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Seal, vb. 1) to imprint as with a stamp; figuratively: “seals of love, but --ed in vain,” Meas. IV, 1, 6. “upon his will I --ed my hard consent,” Hml. I, 2, 60.
2) to mark with a stamp, either by way of evidence and testimony, or in order to shut and close (as letters, bags of money); absol.: “he was fain to s. on Cupid's name,” LLL V, 2, 9. “the Frenchman became his surety and --ed under for another,” Merch. I, 2, 89. “her Lucrece, with which she uses to s.” Tw. II, 5, 104. H4A III, 1, 270. H4B IV, 3, 142. Ant. III, 2, 3. Figuratively: Ven. 512. With to: “I'll s. to such a bond,” Merch. I, 3, 153. Merch. I, 3, 153 Merch. I, 3, 153 “I did but s. once to a thing,” H6B IV, 2, 90. Transitively: “her letter now is --ed,” Lucr. 1331. “a --ed compact,” Hml. I, 1, 86. Compl. 49. Wiv. III, 4, 16. Merch. I, 3, 145. II, 6, 6. II, 8, 18. Shr. Ind. 2, 90 (--ed quarts, i. e. quart-measures officially stamped to show that they held the proper quantity). H4A III, 1, 81. IV, 4, 1. Mcb. V, 1, 8. Hml. III, 4, 202. V, 2, 47. Ant. II, 6, 60. Per. I, 3, 13. With up, == to close with a seal: “this --ed up counsel,” LLL III, 170. “the oracle, thus by Apollo's great divine --ed up,” Wint. III, 1, 19. “this --ed up oracle,” III, 2, 128. “this paper, thus --ed up,” Caes. II, 1, 37.
3) to close, to shut (cf. seel, with which it is sometimes confounded): “for --ing the injury of tongues,” Wint. I, 2, 337. “who have power to s. the accuser's lip” Lr. IV, 6, 174. “I had rather s. my lips,” Ant. V, 2, 146 With up: “black night that --s up all in rest,” Sonn. 73, 8. “our arms, like to a muzzled bear, hath all offence --ed up,” John II, 250. “s. up the ship-boy's eyes,” H4B III, 1, 19. “s. up your lips,” H6B I, 2, 89. “the searchers of the town --ed up the doors and would not let us forth,” Rom. V, 2, 11. “s. up the mouth of outrage for awhile,” V, 3, 216. “to s. her father's eyes up close as oak,” Oth. III, 3, 210 (Ff seel).
4) to complete, to finish, to make up; absol.: “the --ing day betwixt my love and me,” Mids. I, 1, 84 (bringging to a close what has been begun; or the day on which we are to sign our contract). “s. then, and all is done,” Ant. IV, 14, 49 (== make an end). trans.: “till we have --ed thy full desire,” Tim. V, 4, 54. “every thing is --ed and done,” Hml. IV, 3, 58. With up: “and by him s. up thy mind, whether that thy youth and kind will the faithful offer take,” As IV, 3, 58 (== make up, bring to a determination). “here had the conquest fully been --ed up,” H6A I, 1, 130.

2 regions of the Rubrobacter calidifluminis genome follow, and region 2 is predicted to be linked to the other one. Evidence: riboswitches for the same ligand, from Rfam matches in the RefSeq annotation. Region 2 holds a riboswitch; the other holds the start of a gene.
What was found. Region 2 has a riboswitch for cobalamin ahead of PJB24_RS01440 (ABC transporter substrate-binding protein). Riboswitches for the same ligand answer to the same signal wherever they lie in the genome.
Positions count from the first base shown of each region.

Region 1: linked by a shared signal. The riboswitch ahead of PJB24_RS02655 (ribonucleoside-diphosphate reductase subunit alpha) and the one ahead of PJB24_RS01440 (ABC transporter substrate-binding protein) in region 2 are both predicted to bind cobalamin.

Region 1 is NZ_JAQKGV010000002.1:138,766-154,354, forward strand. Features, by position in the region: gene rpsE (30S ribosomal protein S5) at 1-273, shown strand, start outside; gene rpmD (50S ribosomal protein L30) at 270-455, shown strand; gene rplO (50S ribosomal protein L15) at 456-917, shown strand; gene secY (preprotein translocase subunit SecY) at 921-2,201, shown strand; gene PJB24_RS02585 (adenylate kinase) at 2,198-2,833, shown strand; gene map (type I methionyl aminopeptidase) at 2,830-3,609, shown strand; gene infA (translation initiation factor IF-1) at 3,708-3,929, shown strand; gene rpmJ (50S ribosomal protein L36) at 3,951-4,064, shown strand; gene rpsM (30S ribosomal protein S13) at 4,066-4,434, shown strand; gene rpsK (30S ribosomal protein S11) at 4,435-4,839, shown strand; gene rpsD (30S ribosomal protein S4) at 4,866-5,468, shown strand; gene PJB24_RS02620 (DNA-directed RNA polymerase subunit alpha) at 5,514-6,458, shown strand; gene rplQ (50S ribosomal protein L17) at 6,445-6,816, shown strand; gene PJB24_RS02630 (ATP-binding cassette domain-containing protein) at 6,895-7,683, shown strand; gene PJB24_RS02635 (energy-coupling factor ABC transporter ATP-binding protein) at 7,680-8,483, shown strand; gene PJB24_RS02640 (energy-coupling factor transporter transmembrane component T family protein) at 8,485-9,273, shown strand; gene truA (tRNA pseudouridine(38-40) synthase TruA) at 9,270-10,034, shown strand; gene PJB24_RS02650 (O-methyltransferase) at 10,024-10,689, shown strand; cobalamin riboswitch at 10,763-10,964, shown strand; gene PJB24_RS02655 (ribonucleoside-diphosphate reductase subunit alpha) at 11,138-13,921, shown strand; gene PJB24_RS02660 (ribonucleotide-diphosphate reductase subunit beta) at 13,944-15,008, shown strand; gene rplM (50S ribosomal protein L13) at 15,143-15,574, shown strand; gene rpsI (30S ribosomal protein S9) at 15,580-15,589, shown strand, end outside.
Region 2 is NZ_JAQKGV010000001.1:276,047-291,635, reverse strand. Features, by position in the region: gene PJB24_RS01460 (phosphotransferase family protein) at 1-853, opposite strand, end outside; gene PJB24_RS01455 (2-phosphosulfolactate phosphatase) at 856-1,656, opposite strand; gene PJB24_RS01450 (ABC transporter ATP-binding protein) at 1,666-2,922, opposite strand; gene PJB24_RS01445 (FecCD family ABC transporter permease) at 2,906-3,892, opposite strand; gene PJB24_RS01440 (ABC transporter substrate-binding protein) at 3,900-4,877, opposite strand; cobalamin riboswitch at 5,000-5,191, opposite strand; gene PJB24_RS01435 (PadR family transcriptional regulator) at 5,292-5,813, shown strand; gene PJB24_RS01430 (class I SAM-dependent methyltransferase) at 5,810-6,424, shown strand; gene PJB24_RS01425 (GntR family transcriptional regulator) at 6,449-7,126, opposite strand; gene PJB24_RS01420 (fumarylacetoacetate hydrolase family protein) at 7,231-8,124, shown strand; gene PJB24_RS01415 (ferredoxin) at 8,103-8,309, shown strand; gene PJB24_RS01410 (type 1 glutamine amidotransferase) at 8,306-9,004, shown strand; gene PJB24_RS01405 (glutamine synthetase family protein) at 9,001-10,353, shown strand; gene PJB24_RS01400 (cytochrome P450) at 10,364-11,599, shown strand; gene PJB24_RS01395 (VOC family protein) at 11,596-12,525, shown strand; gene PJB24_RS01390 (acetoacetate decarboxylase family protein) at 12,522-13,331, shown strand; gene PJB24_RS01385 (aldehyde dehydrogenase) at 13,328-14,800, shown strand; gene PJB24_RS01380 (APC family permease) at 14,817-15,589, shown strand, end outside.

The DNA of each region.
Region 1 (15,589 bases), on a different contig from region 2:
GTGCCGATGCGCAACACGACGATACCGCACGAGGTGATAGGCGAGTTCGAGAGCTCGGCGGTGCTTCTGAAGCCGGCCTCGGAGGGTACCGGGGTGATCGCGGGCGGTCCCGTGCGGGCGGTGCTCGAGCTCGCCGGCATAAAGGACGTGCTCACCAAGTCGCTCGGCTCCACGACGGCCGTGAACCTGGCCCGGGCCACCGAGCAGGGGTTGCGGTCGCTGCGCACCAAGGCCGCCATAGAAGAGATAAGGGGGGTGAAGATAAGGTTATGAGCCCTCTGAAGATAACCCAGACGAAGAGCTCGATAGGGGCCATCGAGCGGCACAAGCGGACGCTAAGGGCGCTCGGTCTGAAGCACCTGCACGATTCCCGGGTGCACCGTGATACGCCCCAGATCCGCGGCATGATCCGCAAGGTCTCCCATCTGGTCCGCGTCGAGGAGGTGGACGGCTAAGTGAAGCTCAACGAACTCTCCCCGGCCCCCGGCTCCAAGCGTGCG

5) to confirm, to ratify, to sanction, to attest: (those lips) “--ed false bonds of love,” H6A I, 1, 130. H6A I, 1, 130 “to s. our happiness with their consents,” Gent. I, 3, 49. “s. the bargain with a holy kiss,” II, 2, 7. “his worth and credit that's --ed in approbation,” Meas. V, 245. “have --ed his rigorous statutes with their bloods,” Err. I, 1, 9. “which I had rather s. with my death,” Ado V, 1, 247. “and s. the title with a lovely kiss,” Shr. III, 2, 125. “all the ceremony of this compact --ed in my function, by my testimony,” Tw. V, 164. my hand thus --s it (the covenant) R2 II, 3, 50. “that you should s. this lawless bloody book of forged rebellion with a seal divine,” H4B IV, 1, 91. “with blood he --ed a testament of noble-ending love,” H5 IV, 6, 26. “now thou art --ed the son of chivalry,” H6A IV, 6, 29. “the match is made, she --s it with a curtsy,” H6C III, 2, 57. thus (with kissing the king's hand) “I s. my truth,” IV, 8, 29. “the duty that I owe unto your majesty I s. upon the lips of this sweet babe,” V, 7, 29. “--ed in thy nativity the slave of nature,” R3 I, 3, 229. “with my hand I s. my true heart's love,” II, 1, 10. “s. thou this league with thy embracements,” II, 1, 10 I now s. it (the truth) H8 II, 1, 105. “a bargain made, s. it,” Troil. III, 2, 204. “omission to do what is necessary --s a commission to a blank of danger,” III, 3, 231. “you have received many wounds. I will not s. your knowledge with showing them,” Cor. II, 3, 115. “what may be sworn by, both divine and human, s. what I end withal,” III, 1, 142. “this hand, by thee to Romeo --ed,” Rom. IV, 1, 56. “s. with a righteous kiss a dateless bargain,” V, 3, 114. “her election hath --ed thee for herself,” Hml. III, 2, 70. “now must your conscience my acquittance s.” IV, 7, 1. “had the virtue which their own conscience --ed them,” Cymb. III, 6, 85. s. it (our peace) “with feasts,” V, 5, 483. “your hands and lips must s. it too,” Per. II, 5, 85. With up, == to confirm fully: “thou hast --ed up my expectation,” H4B IV, 5, 104.
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